Then the Time Lords, displaying that remarkable ability they have to project either a black or a white backdrop behind them, de-Master the world and Gallifrey appears in the sky. On fire. No wonder Susan said the skies were orange. We advise you not to think about the gravitational effects a planet turning up would actually have, because that way lies insanity. Then there's some waving a gun about, which would be terribly suspenseful except that we know the Doctor's not going to shoot anybody, and we discover that Tim's actually Rassilon, which must have made fans of the new series scratch their heads. Luckily, Rassilon's glove takes ages to recharge, so the Doctor survives the Battle of the Zapping, and goodbye Time Lords once again. Was it worth bringing them back? We can see why Russell T Davies did it, since the Time War has defined not just this Doctor but the one before as well, and it's a neat cap on all of that. Unfortunately, though, Davies crams so much into these two episodes that the Time Lords barely seem to have arrived before they're off again. After all these years without them, it's a bit of a fizzle.

And just when you think it's all over… the four knocks. This should have been cheesy, but it isn't. It's utterly chilling. And the Doctor's last two-hander with Wilf as he realises his fate and then accepts it as Wilf begs him not to is pure gold. It's real, it's deeply emotional without being mawkish, and it's a fitting ending for this Doctor. It's perfect.

Almost perfect.

And what makes it only almost perfect is that the new Doctor doesn't get up from the floor of the booth as he should. Instead, this stunning ending to the Tenth Doctor's story is cheapened, and the sledgehammer impact of his sacrifice is greatly diminished, by a grossly self-indulgent Lord Of The Rings-style farewell tour.

Not that it doesn't convey hugely important information. Mickey and Martha are married! How did that happen? No, scratch that. What we actually meant to say was: who cares? And on and on (and on) it goes, the Sarah Jane meaningful looks, the ghastly Mos Eisley tribute with Jack, the neat little wrap-up of his adventure as a human, handing Donna a meal ticket and, of course, Rose - all of it utterly unnecessary and all of it having about as much emotional impact as the death of an ant on the next playing field over. Horrible, horrible, horrible. Then, after tottering along in the snow and having a chat with the Ood, the Doctor hilariously totters right back again to where he started. When you sit there wishing he'd get on with it you know something has gone seriously wrong with a regeneration story. And after Russell T Davies can't drag it out a minute longer, the Doctor doesn't want to go, but he does.

And the new Doctor? This isn't his story. Let's leave that till next time.

The first time we saw The End Of Time, we loathed it with a passion. Hungry Master, the ridiculous plot, the wasting of the Time Lords, the ending (the ending!) - we were disappointed and furious in equal measure. The only redeeming value seemed to be in the Doctor/Wilf scenes. But when we saw it again, we realised that it was better than that. There's still lots of really bad stuff in it, but some good stuff - and some really excellent stuff - in it too. We're not sure that there have been better scenes in all of Who than the ones the Doctor plays with Wilf. The acting throughout almost without exception is absolutely stellar. And shear off the Russell T Davies Greatest Hits ending, and the Doctor's death is a contender for best ever.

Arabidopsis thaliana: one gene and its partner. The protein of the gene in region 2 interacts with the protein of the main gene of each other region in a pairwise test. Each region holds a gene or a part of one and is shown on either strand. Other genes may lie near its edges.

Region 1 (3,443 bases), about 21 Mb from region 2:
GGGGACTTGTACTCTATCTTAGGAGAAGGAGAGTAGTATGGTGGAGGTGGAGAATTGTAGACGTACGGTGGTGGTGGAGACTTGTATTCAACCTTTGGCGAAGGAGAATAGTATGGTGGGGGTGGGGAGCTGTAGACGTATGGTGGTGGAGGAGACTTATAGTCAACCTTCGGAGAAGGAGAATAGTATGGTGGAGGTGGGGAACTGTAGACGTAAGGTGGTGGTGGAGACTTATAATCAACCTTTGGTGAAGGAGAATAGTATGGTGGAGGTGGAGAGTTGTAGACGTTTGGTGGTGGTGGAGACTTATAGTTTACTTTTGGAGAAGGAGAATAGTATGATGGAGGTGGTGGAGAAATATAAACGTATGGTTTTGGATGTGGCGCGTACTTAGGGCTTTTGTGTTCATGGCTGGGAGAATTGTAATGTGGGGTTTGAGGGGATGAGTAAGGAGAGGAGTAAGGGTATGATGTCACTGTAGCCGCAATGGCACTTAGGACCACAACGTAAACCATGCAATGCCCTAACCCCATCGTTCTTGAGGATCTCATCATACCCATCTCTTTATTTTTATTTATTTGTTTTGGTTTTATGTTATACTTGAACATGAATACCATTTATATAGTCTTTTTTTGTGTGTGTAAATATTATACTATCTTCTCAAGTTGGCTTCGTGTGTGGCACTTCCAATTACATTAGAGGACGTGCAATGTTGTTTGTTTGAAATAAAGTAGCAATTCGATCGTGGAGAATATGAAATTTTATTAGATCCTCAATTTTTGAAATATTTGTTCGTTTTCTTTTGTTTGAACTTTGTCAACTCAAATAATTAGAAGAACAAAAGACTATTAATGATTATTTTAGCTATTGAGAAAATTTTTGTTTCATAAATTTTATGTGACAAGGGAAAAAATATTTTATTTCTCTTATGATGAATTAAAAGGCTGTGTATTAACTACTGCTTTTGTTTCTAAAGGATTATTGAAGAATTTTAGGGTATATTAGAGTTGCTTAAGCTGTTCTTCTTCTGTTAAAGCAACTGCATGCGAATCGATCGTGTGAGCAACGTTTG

And the Russell T Davies era as a whole? Not much point in a lengthy recap, as we've said all of it before. The Wilf scenes in The End Of Time show that Davies has the tools right there in his hands. It's a shame that on so many occasions he's thrown them down and instead plumped for emotionless, empty bombast.

And the Doctor. Often we have to remind ourselves to point out that David Tennant has done a great job in an episode, because we've come to take it for granted. We think by this point that few would argue that he's one of the best Doctors (and for many people the best). Whatever Russell T Davies has thrown at him, David Tennant has not only coped with but improved on. Having said that, we're sad that the character of the Tenth Doctor never achieved its full potential. David Tennant was especially good at the dark side of the Doctor, and whenever we saw that, it added enormously to the depth and complexity of the character. It's a shame that (through no fault of Tennant's) places where this could have been used to great effect were all too often filled instead with irritating chirpiness. He was absolutely great, but we would love to have seen just how much greater he could have been. Goodbye, Doctor. We'll miss you.

MORAL: It ain't over till the fat Ood sings.



Although he only mentions marrying Queen Bess, it must have been in this Ood-avoiding period that the Doctor married River Song, as she said he could remote-control his TARDIS when they were together.


As Hungry Master got into his stride, one of us said "At least he's not gnawing on a bone." Oh…


"Night has fallen over the Earth"? What, everywhere? At once?


The template snaps if the Master dies? Huh? That makes no sense from any angle.


"Nothing can get in or out except for something that was already there." And Dalek Caan.


As the male Vinvocci gets into the laser turret or pod or whatever it is, there's a flash of his un-colour-corrected face.


Portentous doomy stuff about someone dying. Big threat suddenly revealed only to be trounced by even bigger threat. Narrator. Companion woe. Big gate thing run by vaguely ominous organisation with someone on the inside trying to infiltrate it. Not to mention tired old tropes from SF in general like ascending to pure consciousness. The toys in Russell T Davies's playroom are getting a bit dusty: no wonder he wants to pack them up and move on.